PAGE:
Search

1-18 of 18 results
Clayton, Ralph. Black Baltimore, 1820-1870. Bowie, MD: Heritage Books, 1988.
Clayton, Ralph. Slavery, Slaveholding and the Free Black Population of Antebellum Baltimore. Bowie, MD: Heritage Books, 1993.
Coates, James Roland, Jr. Recreation and Sport in the African-American Community of Baltimore, 1890-1920. Ph.D. diss., University of Maryland at College Park, 1991.
Della, M. Ray, Jr. "An Analysis of Baltimore's Population in the 1850's." Maryland Historical Magazine 68 (1973): 20-35.
Fuke, Richard Paul. "The Baltimore Association for the Moral and Educational Improvement of the Colored People, 1864-1870." Maryland Historical Magazine 66 (1971): 369-404.
Annotation / Notes: In 1864, Baltimore businessmen, lawyers and clergymen formed the Baltimore Association for the Moral and Educational Improvement of the Colored People. Many of these men had been associated with emancipation causes. These men coordinated the flow of money and supplies provided by the Freedmen's Bureau. Eventually, the schools founded by the Association were taken over by the state, which had initially not provided for free, public Negro education at all.
Graham, Leroy. Baltimore: The Nineteenth Century Black Capital. Washington, DC: University Press of America, Inc., 1982.
Jacob, Grace Hill. The Negro in Baltimore, 1860-1900. M.A. thesis, Howard University, 1945.
Katz, Sarah. "Rumors of Rebellion: Fear of a Slave Uprising in Post-Nat Turner Baltimore." Maryland Historical Magazine 89 (Fall 1994): 328-33.
Beirne, Francis F. The Amiable Baltimoreans. New York, 1951; reprint, Baltimore: Johns Hopkins University Press, 1984.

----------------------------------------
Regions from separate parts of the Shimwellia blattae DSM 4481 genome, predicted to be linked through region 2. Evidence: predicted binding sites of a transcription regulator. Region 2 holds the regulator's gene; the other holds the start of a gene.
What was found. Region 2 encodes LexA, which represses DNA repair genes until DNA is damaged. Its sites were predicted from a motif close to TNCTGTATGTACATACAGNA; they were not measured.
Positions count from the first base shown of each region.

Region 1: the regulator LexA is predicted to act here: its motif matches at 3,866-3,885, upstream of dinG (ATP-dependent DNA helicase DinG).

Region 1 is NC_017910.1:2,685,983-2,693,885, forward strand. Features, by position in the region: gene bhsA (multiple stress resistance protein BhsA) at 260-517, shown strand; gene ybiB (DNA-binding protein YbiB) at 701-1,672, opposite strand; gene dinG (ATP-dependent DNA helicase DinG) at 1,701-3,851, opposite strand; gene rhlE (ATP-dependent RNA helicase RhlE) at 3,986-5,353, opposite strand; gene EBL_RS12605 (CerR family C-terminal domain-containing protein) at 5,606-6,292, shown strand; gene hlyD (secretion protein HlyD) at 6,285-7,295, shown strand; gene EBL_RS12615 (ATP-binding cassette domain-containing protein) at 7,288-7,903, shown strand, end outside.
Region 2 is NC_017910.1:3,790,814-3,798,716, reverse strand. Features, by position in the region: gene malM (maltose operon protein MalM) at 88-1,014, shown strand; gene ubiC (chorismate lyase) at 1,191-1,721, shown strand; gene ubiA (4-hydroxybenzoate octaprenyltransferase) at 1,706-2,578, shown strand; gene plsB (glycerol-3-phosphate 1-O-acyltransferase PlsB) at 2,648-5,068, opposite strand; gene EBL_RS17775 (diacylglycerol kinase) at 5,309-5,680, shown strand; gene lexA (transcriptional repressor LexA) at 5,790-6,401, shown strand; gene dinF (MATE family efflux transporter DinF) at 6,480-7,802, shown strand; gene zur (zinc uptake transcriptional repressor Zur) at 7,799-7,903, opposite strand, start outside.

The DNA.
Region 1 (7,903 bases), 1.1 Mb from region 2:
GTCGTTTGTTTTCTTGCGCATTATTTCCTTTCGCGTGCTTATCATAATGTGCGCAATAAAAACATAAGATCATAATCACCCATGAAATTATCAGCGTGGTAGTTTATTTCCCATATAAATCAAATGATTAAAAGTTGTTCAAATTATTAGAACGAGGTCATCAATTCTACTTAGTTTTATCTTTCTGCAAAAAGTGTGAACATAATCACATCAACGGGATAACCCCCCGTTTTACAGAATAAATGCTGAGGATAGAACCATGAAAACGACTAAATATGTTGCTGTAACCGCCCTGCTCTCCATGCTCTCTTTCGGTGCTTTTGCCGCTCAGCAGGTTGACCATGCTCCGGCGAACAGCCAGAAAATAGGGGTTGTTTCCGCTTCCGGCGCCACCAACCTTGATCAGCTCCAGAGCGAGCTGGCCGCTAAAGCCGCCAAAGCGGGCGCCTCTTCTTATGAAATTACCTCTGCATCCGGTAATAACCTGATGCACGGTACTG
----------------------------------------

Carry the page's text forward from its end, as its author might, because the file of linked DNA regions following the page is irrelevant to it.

Annotation / Notes: A social history of Baltimore City told through thematic chapters. Chapter topics are varied and include a wide range of subjects: i.e. monuments, food, sports, Hopkins Hospital, newspapers, and politics.
Dürr, W. Theodore. "People of the Peninsula." Maryland Historical Magazine 77 (Spring 1982): 27-53.
Annotation / Notes: Dürr presents a hundred year history (1880-1980) of four distinct south Baltimore neighborhoods -- South Baltimore (including Federal Hill), Locust Point, Riverside, and Sharp-Leadenhall. Although distinct neighborhoods they functioned as a cohesive region.
Fee, Elizabeth, Linda Shopes, and Linda Zeidman, eds. The Baltimore Book: New Views of Local History. Philadelphia, PA: Temple University Press, 1991.
Annotation / Notes: Eleven essays documenting the working class history of Baltimore, stretching across many of Baltimore's neighborhoods -- from Federal Hill to Hampden, Edmondson Village to Dundalk. This work grew out of a "People's History Tour of Baltimore." Each chapter includes a map of relevant sites. There are fifteen interviews. It is well illustrated and includes an excellent bibliography.
Merrill, Philip J., and Uluaipou-O-Malo Aiono. Baltimore. Charleston, SC: Arcadia Publishing, 1999.
Annotation / Notes: Part of Arcadia's Black America Series, this photohistory, which uses a variety of graphic materials, gives a visual introduction to Baltimore as documented through the lives of its black citizens. Many of the photographs are the work of black photographers.
Ryon, Roderick N. Northwest Baltimore and Its Neighborhoods, 1870-1970 Before "Smart Growth". Baltimore: University of Baltimore Press, 2000.
Beirne, Francis F. "The Four Merchants." In The Amiable Baltimoreans. New York, 1951; reprint, Baltimore: Johns Hopkins University Press, 1984.
Fee, Elizabeth, Linda Shopes, and Linda Zeidman, eds. The Baltimore Book: New Views of Local History. Philadelphia: Temple University Press, 1991.
Annotation / Notes: Essays on aspects of the social history of Baltimore provide case studies of social issues and neighborhood dynamics. Paired chapters first consider the lives of ordinary B&O Railroad workers involved in the railroad strike of 1877, then examine the powerful family of B&O magnate John Work Garrett. Chapters on work consider the area's mill villages, the garment industry, and union activity. Studies of neighborhoods address the history of Fells Point in terms of race and ethnicity and racial change in west Baltimore.
Chew, Richard. "The Origins of Mob Town: Social Division and Racial Conflict in the Baltimore Riots of 1862." Maryland Historical Magazine, 104 (Fall 2009): 272-301.
Chew, Richard. "The Origins of Mob Town: Social Division and Racial Conflict in the Baltimore Riots of 1812." Maryland Historical Magazine, 107 (Spring 2012): 7-35.